[Mb-civic] Padilla Is Indicted on Terrorism Charges - Washington
swiggard at comcast.net
Wed Nov 23 04:30:02 PST 2005
Padilla Is Indicted on Terrorism Charges
No Mention Made Of 'Dirty Bomb' Plot
By Dan Eggen
Washington Post Staff Writer
Wednesday, November 23, 2005; Page A01
Jose Padilla, the alleged "dirty bomber" who has been at the center of
fierce legal and political struggles for more than three years, has been
indicted on charges that he conspired to murder individuals overseas and
provide support for terrorists, according to federal court documents
The indictment abruptly moves Padilla's case out of the shadows of his
confinement in a U.S. Navy brig in South Carolina, where the
Brooklyn-born former gang member has been held since President Bush
declared him an enemy combatant in 2002. The indictment, handed up by a
federal grand jury in Miami last week, names four other defendants.
The Bush administration hopes that the indictment will effectively
derail the possibility of an adverse ruling from the Supreme Court in
the Padilla case, which could decide to limit the government's ability
to detain U.S. citizens as enemy combatants.
But Padilla's lawyers said they will continue to pursue their legal
challenge with the high court, and legal experts said the outcome is far
"The indictment is doubtless a strategy by the Bush administration to
avoid a Supreme Court ruling that would likely hold that U.S. citizens
cannot be detained incommunicado as enemy combatants if they are
detained on U.S. soil," said I. Michael Greenberger, a former Justice
Department official who teaches law at the University of Maryland.
"There is also some respectable chance that the Supreme Court will not
bite on this strategy."
Padilla was initially arrested at Chicago's O'Hare International Airport
in May 2002 after the government alleged he was plotting a radiological
"dirty bomb" attack, but the 31-page indictment unsealed yesterday makes
no mention of such a plot. It also does not include separate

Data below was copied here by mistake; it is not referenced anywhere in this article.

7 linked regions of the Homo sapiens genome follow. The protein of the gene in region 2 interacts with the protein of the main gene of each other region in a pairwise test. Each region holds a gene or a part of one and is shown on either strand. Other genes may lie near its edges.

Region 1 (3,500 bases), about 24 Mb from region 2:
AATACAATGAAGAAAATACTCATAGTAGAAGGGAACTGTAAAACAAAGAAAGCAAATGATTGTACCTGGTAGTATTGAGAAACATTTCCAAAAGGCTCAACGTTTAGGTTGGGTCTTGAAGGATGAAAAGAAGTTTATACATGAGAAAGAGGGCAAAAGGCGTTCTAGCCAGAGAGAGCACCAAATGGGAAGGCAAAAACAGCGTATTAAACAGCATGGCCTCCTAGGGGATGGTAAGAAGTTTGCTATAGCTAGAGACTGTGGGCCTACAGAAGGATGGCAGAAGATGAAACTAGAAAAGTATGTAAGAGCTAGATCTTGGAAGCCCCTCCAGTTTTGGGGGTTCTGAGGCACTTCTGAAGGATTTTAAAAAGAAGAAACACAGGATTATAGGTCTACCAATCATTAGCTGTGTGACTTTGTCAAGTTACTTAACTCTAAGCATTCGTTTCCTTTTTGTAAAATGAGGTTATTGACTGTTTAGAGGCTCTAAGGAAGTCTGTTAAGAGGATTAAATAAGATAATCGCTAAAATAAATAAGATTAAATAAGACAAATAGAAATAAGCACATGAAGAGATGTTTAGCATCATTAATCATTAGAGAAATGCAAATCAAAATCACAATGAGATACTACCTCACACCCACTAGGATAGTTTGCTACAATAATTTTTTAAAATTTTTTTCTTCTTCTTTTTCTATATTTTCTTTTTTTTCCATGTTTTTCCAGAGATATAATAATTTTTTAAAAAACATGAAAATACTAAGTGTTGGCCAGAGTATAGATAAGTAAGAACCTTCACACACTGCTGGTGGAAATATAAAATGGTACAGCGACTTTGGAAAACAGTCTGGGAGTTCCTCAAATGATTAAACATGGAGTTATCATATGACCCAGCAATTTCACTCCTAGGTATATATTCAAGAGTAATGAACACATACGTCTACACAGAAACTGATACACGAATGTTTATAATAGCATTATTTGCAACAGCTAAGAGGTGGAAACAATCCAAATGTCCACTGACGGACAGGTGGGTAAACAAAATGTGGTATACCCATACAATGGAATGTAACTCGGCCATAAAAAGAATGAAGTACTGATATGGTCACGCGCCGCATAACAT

allegations, outlined by the Justice Department in 2004, that Padilla
had plotted with high-ranking al Qaeda operatives to blow up U.S.
apartment buildings using natural gas.
Instead, Padilla is charged with being part of a violent terrorism
conspiracy rooted in North America but directed at sending money and
recruits overseas in order to "murder, kidnap and maim" individuals,
according to the indictment.
"The indictment alleges that Padilla traveled overseas to train as a
terrorist with the intention of fighting in violent jihad," Attorney
General Alberto R. Gonzales said at a news conference in Washington.
"Those trained as terrorists engage in acts of physical violence such as
murder, maiming, kidnapping and hostage-taking against innocent civilians."
The new charges rely on evidence gathered separately from Padilla's
confinement and interrogation in military custody, meaning the
government does not have to worry about the admissibility of such
evidence in civilian courts, Justice officials said.
Padilla could face life in prison if convicted of taking part in a
conspiracy to murder. The two other charges against him, which involve
providing material support to terrorists, each carry maximum sentences
of 15 years in prison.
Padilla's lawyers argue that his military confinement is
unconstitutional under a 2004 ruling by the Supreme Court, which found
that another U.S. citizen held as an enemy combatant, Yaser Hamdi, had a
right to contest his incarceration. Unlike Hamdi, who was detained in
Afghanistan, Padilla was arrested on U.S. soil.
The lawyers filed an appeal last month asking the high court to limit
the government's power to indefinitely hold U.S. citizens such as
Padilla, and the Justice Department is due to submit legal arguments in
the case by Monday. Gonzales said the criminal case should make
Padilla's appeal irrelevant, because he was seeking to be charged or
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